The current legal framework governing divorce in England and Wales derives from the Matrimonial Causes Act 1973; a statute that has remained mostly unamended since its enactment 48 years ago. The Civil Partnership Act 2004 provides an analogous framework for the dissolution of civil partnerships.

Like many other areas of the law, the law on divorce and dissolution has been slow to catch up with societal changes and is still a fault-based system (save where the parties have been separated for at least two years and the other party consents, or for five years without the other party’s consent).

The Petitioner must satisfy the Court that the marriage has ‘broken down irretrievably’. In satisfying this requirement, the Petitioner must rely on one of five ‘facts’: adultery, unreasonable behaviour, desertion for a period in excess of two years, two years separation with consent, or five years separation without consent.

In cases where the non-fault-based facts do not apply, and in the absence of any adultery, the Petitioner is left to outline the Respondent’s ‘faults’ in an unreasonable behaviour petition. Clearly, in cases where emotions are high (as they may be for recently separated couples), the receipt by the Respondent of a petition highlighting their unreasonable behaviour often serves only to add fuel to the fire and increases acrimony between the parties. In cases where parties are amicable but have not been separated for two years, an unreasonable behaviour petition can often be a barrier to what may otherwise have been an amicable divorce.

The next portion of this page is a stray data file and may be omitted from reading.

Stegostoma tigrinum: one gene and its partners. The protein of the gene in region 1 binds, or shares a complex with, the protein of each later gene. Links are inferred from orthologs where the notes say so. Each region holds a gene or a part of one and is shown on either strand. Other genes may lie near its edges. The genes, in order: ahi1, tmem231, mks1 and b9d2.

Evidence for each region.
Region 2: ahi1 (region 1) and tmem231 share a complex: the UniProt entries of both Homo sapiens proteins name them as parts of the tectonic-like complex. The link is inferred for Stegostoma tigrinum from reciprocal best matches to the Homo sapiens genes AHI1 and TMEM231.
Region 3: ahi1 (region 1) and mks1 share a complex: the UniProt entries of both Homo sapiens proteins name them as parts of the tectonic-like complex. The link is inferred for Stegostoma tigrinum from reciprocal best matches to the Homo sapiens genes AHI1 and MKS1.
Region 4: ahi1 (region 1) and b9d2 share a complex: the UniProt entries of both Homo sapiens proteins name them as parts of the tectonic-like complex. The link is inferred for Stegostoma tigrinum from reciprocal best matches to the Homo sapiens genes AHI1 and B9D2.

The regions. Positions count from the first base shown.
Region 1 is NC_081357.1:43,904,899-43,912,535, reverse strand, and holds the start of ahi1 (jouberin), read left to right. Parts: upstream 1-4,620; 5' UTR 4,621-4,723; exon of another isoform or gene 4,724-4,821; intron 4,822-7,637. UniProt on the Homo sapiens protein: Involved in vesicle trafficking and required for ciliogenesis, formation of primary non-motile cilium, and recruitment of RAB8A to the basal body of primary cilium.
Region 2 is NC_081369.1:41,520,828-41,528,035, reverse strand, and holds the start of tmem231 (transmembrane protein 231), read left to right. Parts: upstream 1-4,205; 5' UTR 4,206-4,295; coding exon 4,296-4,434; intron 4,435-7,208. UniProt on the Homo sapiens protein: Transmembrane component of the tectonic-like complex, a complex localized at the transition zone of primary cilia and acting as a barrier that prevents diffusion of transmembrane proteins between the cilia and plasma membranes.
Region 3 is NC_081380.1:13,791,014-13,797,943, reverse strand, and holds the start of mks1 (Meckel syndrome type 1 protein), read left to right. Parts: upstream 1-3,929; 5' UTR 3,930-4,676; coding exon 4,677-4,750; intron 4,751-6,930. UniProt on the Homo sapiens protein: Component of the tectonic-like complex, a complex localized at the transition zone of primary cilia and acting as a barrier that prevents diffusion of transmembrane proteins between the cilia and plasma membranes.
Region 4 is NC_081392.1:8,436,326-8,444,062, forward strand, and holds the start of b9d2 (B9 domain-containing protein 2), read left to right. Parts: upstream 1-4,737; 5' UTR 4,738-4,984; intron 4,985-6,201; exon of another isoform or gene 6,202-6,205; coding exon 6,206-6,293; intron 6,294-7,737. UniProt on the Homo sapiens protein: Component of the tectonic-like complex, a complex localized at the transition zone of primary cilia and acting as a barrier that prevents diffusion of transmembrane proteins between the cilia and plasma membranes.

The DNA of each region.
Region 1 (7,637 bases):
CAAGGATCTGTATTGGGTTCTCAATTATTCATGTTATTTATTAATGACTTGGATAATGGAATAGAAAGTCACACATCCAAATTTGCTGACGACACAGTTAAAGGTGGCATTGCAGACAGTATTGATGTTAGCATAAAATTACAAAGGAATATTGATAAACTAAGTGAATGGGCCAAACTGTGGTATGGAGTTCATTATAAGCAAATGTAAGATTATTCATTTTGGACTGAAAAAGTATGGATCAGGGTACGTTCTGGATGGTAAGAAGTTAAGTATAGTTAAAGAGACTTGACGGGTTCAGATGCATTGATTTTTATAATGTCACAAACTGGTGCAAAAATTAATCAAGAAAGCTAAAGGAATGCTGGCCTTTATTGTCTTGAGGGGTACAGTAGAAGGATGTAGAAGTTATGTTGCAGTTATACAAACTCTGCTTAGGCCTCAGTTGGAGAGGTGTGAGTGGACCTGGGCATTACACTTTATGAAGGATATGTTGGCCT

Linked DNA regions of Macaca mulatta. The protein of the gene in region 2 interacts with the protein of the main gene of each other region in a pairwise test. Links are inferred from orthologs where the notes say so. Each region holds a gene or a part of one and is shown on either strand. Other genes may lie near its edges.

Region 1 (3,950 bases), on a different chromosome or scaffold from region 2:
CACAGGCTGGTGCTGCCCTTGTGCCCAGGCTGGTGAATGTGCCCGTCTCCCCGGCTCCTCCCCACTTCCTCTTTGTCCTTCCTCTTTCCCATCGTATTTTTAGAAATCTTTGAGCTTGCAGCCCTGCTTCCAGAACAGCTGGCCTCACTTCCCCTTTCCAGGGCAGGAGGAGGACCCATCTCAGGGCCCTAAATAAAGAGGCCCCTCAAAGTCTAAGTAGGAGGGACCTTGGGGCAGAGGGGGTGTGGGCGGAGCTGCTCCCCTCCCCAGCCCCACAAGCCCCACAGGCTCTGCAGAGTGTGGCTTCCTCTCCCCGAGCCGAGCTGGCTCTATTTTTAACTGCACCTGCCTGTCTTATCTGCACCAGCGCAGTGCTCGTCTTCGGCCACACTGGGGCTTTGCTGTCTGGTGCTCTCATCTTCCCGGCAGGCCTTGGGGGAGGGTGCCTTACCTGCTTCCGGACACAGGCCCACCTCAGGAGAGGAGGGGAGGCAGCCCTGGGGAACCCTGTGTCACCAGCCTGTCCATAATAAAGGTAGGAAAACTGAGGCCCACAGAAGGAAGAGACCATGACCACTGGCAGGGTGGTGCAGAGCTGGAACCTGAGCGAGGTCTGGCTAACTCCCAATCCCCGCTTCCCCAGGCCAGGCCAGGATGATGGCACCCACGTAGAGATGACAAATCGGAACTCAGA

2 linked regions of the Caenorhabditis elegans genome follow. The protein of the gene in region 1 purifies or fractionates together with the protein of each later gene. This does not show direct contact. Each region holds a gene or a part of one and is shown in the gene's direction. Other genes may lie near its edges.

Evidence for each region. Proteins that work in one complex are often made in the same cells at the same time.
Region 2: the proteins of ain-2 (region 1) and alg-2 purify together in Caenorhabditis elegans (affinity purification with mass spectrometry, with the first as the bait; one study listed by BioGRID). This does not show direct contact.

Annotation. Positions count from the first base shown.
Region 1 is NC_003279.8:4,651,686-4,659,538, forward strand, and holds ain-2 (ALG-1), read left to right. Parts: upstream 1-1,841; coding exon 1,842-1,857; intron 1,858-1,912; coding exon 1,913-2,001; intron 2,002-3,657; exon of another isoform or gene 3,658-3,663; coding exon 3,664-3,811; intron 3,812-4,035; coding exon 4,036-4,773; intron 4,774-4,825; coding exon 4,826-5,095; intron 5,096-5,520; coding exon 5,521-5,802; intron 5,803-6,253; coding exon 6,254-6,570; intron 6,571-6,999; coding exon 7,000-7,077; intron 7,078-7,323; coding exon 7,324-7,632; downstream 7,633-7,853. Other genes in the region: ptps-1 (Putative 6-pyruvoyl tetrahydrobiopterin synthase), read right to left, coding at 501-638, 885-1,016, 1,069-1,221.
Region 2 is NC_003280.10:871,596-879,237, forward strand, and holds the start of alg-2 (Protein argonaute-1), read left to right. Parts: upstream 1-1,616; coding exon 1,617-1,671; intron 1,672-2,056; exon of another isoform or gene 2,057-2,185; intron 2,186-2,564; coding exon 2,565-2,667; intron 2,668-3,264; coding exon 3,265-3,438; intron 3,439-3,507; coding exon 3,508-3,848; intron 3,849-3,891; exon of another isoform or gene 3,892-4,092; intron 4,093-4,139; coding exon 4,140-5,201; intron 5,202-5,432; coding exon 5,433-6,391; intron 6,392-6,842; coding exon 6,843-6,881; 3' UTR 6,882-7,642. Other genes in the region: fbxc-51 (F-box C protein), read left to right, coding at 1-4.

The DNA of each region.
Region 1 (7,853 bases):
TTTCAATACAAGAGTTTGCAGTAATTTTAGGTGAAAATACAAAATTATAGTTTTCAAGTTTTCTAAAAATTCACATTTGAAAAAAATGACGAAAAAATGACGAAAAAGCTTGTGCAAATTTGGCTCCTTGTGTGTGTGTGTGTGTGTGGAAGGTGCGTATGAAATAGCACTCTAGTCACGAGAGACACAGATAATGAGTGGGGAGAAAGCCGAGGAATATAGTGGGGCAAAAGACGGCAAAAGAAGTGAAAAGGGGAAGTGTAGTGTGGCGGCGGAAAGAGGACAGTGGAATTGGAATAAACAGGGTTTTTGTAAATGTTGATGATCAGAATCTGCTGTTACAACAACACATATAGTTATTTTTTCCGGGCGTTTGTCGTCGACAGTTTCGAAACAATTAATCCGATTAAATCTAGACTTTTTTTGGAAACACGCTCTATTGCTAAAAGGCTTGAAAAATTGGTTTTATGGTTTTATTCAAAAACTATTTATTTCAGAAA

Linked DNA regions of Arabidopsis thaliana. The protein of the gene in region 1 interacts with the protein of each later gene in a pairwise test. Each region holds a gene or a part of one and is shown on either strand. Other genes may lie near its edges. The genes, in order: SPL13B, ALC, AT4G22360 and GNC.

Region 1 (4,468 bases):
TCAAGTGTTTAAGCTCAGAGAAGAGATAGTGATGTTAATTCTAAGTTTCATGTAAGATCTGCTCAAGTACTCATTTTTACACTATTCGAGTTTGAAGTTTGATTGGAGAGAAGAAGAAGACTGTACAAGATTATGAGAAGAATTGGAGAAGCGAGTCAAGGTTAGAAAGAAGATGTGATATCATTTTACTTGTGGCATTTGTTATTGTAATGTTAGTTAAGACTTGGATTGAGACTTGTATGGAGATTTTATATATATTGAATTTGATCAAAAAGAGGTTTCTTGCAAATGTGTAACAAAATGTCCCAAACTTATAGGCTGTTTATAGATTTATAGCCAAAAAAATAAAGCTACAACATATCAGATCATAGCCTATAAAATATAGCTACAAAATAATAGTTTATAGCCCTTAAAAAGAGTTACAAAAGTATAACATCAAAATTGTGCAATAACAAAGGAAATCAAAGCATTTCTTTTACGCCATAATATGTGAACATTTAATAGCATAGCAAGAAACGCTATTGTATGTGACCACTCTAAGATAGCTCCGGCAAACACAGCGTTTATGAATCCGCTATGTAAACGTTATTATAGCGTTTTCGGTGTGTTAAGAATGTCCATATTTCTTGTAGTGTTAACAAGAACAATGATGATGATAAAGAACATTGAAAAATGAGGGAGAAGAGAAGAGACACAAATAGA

The 2018 case of Owens v Owens brought into focus the desperate need for reform when the Petitioner Mrs Owens was denied a divorce from her husband who successfully defended the suit on appeal to the Supreme Court. Their Lordships professed that it was a troubling case but were clear that their hands were tied by the statute.

After many years of campaigning amongst the legal profession, this decision cast the need for matrimonial law reform into the spotlight. The outcome of this is the Divorce, Dissolution and Separation Act 2020 which will come into force on 6th April 2022. Principally, the Act will see a welcome move away from the current fault-based system by removing the requirement to establish a ‘fact’ in support of a divorce petition. Instead, from 6th April 2022, a Petitioner for divorce will simply be required to produce a short statement of irretrievable breakdown meaning that those parties who may not be able to point to specific behaviour on the part of the other spouse will no longer be denied a divorce. Furthermore, Respondents will no longer be presented with the option to defend a divorce petition, providing a greater degree of certainty and alleviating concern for those individuals who find themselves in a similar position to Mrs Owens.

If you are recently separated and contemplating a divorce, we have a team of legal specialists on hand at Pepperells Solicitors to support you through this difficult time. If you wish to set up an initial appointment with one of our divorce specialists, please do not hesitate to contact our friendly team at Pepperells.